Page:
How about investing in funds that have won over the long-term? At first glance, that seems like a good idea, so let’s see how it has worked in practice. Let’s go back to 1970, and examine the 35-year records of the 355 equity funds that existed all those years ago.
The first and most obvious surprise awaits you: fully 223 of those funds—almost two-thirds—have gone out of business! We can assume that it was not the best performers that have gone to their well-earned demise. Almost certainly, it was the losers that disappeared; funds whose managers moved on (the average portfolio manager, in fact, lasts just five years!); funds whose management companies were acquired by giant financial conglomerates (firms, truth told, in business primarily to earn a return on their capital and not a return on your—the fund investor’s—capital); funds whose lagging performance caused investors to flee; and even funds with solid long-term records whose new management companies concluded they had simply outlived their usefulness. (Sadly, one of the victims was the second oldest fund in the industry—State Street Investment Trust, born 1925-died 2005.)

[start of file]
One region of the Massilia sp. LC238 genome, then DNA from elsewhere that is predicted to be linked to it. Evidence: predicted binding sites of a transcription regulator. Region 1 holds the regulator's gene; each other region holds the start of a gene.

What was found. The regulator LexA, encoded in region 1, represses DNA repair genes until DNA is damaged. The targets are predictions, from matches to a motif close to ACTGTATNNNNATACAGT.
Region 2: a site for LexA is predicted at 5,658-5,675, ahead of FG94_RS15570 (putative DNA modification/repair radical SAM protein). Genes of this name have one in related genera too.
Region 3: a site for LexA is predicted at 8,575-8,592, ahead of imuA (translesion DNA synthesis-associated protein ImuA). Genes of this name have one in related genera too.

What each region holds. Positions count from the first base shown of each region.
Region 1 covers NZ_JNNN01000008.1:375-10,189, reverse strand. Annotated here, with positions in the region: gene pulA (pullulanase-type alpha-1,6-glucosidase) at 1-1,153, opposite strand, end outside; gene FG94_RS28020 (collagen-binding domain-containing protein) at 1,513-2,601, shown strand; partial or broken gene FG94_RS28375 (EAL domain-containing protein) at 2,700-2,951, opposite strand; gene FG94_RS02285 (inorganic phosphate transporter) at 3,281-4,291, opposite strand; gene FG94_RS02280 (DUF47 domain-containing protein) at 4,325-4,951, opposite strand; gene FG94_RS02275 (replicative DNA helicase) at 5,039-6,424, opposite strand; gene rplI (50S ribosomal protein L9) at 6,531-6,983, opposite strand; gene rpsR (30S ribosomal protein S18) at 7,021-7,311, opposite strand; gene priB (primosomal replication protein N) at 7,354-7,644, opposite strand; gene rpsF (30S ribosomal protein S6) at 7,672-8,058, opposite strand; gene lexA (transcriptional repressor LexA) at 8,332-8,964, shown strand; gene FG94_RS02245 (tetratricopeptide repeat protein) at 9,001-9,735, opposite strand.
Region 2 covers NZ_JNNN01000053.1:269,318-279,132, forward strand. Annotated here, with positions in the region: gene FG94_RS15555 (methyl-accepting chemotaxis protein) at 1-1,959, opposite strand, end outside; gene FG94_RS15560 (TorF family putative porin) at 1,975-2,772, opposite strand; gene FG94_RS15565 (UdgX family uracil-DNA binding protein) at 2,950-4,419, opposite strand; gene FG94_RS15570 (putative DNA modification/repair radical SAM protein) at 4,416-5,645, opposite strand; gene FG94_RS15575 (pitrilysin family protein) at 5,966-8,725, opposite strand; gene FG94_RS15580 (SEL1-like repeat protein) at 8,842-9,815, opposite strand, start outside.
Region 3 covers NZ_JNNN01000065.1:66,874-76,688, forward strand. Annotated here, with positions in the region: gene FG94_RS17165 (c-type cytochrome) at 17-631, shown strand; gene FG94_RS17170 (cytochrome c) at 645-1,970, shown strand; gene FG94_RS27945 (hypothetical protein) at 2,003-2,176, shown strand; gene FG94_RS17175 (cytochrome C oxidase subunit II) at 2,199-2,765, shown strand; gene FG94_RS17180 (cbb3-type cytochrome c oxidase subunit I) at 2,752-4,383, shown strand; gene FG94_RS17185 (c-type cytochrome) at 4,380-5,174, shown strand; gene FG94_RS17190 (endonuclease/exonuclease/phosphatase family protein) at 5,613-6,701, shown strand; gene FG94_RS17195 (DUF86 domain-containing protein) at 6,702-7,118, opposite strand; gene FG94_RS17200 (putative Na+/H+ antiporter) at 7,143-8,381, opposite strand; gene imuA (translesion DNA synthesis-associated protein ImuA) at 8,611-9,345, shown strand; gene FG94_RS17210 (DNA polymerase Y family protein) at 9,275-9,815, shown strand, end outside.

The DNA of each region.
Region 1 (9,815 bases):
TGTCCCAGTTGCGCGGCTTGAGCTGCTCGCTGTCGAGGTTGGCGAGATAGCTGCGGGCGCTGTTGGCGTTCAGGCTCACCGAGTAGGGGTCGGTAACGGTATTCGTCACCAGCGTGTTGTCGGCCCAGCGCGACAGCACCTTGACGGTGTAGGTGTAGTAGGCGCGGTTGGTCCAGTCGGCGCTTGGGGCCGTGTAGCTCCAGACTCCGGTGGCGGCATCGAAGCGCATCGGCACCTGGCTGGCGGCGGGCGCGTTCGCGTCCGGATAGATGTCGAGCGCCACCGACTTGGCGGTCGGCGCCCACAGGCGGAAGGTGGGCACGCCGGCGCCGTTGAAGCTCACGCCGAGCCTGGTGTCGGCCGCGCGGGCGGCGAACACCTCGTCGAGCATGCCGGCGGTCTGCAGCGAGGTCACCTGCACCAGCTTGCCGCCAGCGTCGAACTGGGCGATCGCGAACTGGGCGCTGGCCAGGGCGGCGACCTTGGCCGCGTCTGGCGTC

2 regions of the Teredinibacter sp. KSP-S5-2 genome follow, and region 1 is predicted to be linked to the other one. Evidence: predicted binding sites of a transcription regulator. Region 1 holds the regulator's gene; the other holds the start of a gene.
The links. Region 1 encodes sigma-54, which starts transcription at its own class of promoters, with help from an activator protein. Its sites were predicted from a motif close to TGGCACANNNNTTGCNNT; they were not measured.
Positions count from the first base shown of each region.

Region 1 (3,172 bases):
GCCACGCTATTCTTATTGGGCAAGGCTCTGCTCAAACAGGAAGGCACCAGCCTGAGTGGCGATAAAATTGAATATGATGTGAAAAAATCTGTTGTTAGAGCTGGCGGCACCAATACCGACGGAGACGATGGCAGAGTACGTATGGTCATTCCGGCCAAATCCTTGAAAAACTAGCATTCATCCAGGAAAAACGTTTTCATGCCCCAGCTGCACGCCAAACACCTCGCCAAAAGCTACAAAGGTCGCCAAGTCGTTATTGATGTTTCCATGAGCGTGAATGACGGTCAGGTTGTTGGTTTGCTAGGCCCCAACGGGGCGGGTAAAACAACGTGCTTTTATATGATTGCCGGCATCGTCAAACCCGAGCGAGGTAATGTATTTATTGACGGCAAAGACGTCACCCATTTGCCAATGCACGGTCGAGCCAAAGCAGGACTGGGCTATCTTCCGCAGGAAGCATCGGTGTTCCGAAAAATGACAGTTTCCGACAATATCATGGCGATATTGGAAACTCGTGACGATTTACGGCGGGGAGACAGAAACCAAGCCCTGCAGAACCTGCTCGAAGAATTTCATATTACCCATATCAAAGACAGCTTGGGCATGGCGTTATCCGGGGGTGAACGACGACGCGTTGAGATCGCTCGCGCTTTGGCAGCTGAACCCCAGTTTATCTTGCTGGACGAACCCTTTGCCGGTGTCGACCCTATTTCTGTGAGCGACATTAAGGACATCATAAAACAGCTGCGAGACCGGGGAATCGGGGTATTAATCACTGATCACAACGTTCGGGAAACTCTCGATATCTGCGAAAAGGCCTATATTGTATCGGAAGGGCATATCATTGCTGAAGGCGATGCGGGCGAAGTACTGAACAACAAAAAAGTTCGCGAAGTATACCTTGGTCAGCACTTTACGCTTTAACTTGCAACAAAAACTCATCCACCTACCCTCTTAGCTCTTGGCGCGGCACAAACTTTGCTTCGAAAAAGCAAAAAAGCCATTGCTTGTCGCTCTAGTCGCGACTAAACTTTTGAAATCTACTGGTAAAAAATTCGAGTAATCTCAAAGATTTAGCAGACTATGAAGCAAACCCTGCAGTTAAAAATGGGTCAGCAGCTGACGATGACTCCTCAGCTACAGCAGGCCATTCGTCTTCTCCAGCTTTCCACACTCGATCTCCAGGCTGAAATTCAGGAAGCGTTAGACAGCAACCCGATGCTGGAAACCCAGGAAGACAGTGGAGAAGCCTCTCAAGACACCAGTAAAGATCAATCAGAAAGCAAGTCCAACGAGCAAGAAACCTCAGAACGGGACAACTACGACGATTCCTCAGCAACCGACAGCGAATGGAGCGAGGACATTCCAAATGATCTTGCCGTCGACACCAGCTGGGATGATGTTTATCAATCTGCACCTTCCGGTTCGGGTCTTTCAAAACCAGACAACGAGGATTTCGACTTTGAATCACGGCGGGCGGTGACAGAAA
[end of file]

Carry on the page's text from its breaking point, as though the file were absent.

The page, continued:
So 223 funds are gone. Another 60 remained, yet underperformed by more than 1 percent per year—almost 80 percent of the total that, one way or another, lagged the returns of the S&P 500. Another 48 funds provided returns within one percentage point, plus or minus, of the return of the S&P 500. (Let’s call them “market-equivalent.”) That leaves just 24 winners that beat the market by more than one percent per year, only one fund of every 14. Those odds aren’t great, especially since the margins of superiority of 15 of those 24 funds was less than 2 percent per year.